WW1 AND AUSTRALIA: BIRTH OF A NATION?

A l’occasion des commémorations du Centenaire de la Première Guerre mondiale et de l’échange avec le lycée australien de Lilydale, les élèves de première section européenne anglais vous présentent le parcours de soldats australiens ayant combattu pendant la Première Guerre mondiale. Du simple fantassin à l’officier, du soldat mort au combat au vétéran, ils montrent tous l’investissement des Australiens dans ce conflit qui a marqué la naissance de la nation australienne.

The man with a donkey : JOHN SIMPSON KIRKPATRICK

Portrait of John Simpson Kirkpatrick

Portrait of John Simpson Kirkpatrick

John Simpson was born in England on 6 July 1982. During his childhood, he was used to work with donkeys. He volunteered, at the age of 16, to train as a gunner in the British Army. Then, in 1909, he enlisted to join the British merchant navy. In May 2010, he deserted and travelled to Australia, he used to worked in a lot of different places. He wrote letters to his mother in which he expressed his political views on the way people see British people around the world. He enlisted in the Australian army, after the outbreak of war, as John Simpson. He dropped his surname because he didn’t to be found by the British soldiers. He was assigned to the 3rd Australian Field Ambulance and the regimental number 202, it was a job only for strong men. He landed in Gallipoli on 25 April 1915. In the following day, he was carrying a wounded soldier and he spotted a donkey, so he used the animal to carry soldiers. According to a lot of website and to my research, John used to whistle and to sing, he pretended that they were no bombs, bullets while he brought his fellow soldiers to the hospital. During the battle of Gallipoli, John used 4 donkeys, also known as Duffy n°1, Duffy n°2, Murphy and Queen Elizabeth (as a reference to the queen of the United Kingdom). All of them died or were wounded during this b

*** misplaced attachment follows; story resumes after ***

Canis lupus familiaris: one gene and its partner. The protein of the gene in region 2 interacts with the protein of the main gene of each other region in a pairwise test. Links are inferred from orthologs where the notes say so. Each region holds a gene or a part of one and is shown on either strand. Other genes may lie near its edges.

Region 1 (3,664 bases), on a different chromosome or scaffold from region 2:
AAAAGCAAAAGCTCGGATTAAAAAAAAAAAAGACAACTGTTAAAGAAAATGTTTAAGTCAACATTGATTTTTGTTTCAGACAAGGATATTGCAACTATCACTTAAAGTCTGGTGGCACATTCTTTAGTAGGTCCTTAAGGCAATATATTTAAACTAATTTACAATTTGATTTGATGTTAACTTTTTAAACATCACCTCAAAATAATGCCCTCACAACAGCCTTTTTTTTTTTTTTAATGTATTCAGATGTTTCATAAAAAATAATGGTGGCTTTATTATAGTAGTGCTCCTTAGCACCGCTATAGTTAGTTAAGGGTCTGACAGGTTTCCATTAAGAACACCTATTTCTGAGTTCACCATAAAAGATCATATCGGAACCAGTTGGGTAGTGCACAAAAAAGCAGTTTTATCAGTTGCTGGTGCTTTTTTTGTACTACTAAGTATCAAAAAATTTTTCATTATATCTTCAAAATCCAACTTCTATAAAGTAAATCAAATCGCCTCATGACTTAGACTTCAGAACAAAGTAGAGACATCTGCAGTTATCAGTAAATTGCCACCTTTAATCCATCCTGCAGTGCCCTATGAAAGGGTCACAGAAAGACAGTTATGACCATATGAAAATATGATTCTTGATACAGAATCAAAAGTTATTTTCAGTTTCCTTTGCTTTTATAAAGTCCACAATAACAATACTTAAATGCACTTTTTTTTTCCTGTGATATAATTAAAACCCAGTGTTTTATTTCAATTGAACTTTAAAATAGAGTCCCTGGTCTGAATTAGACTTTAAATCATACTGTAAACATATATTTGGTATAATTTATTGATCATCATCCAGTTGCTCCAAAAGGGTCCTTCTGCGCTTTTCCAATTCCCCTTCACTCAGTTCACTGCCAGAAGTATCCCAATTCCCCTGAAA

The statueThe commemorate statue of John Simpson and Murfy

The statueThe commemorate statue of John Simpson and Murfy

attle. The donkey became familiar to the ANZACs soldiers.

He died at the age of 22, on 19 May 1915 in Gallipoli; he is buried in the Beach Cemetery in Gallipoli. John is considered to be a legend and a hero of the ANZAC. There is a commemorative statue for the remembrance of him in Australia, it represents John and the donkey named Murphy. There is also a movie is based on his story, it’s entitled Murphy of ANZAC.

By Sophie Boen


 

Albert Jacka

Albert JackaAlbert Jacka was born on 10 january 1893 in Australia. He completed elementary school before working as a labourer with the Victorian State Forest Department. On September 1914, he enlisted in the Australian Imperial Force as a private in the 14th Batallion. Jacka’s batallion trained in Egypt during two months before being sent to Galipolli on 26th April 1915.

Three weeks later on 19 May, with the ANZACs now entrenched above the beaches, the Turks launched large-scale frontal assaults against their positions. Some Turks captured a small section of trench at Courtney’s Post. Early attempts to drive them out failed, until Jacka, taking advantage of a diversion created by bomb throwers at one end of the Turkish position, leapt in, killing most of the occupants. For this he was awarded Australia’s first Victoria Cross of the First World War. After Gallipoli the 14th Battalion was shipped to France, where, at Pozières in August 1916 and at Bullecourt in 1917 he won the Military Cross and a bar to that award.

In Pozières he recaptured a section of trench, freed a group of Australian who had been captured and forced the retirement of some fifty Germans. He was severely wounded during this action and was shot by a sniper in July 1917. In May 1918 he received the wound that ended his combat career, this time during a German gas bombardment near Villers-Bretonneux. Jacka returned to Australia in September 1919. Greeted by a large crowd upon his return, Jacka was described in one newspaper as « the symbol of the spirit of the ANZACs. »

In 1930, Jacka’s health began to deteriorate. He entered Caulfield Military Hospital in December 1931 and died from kidney disease the following month. Jacka has been buried with full military honours in St Kilda cemetery.

By Rachel Bacquet.

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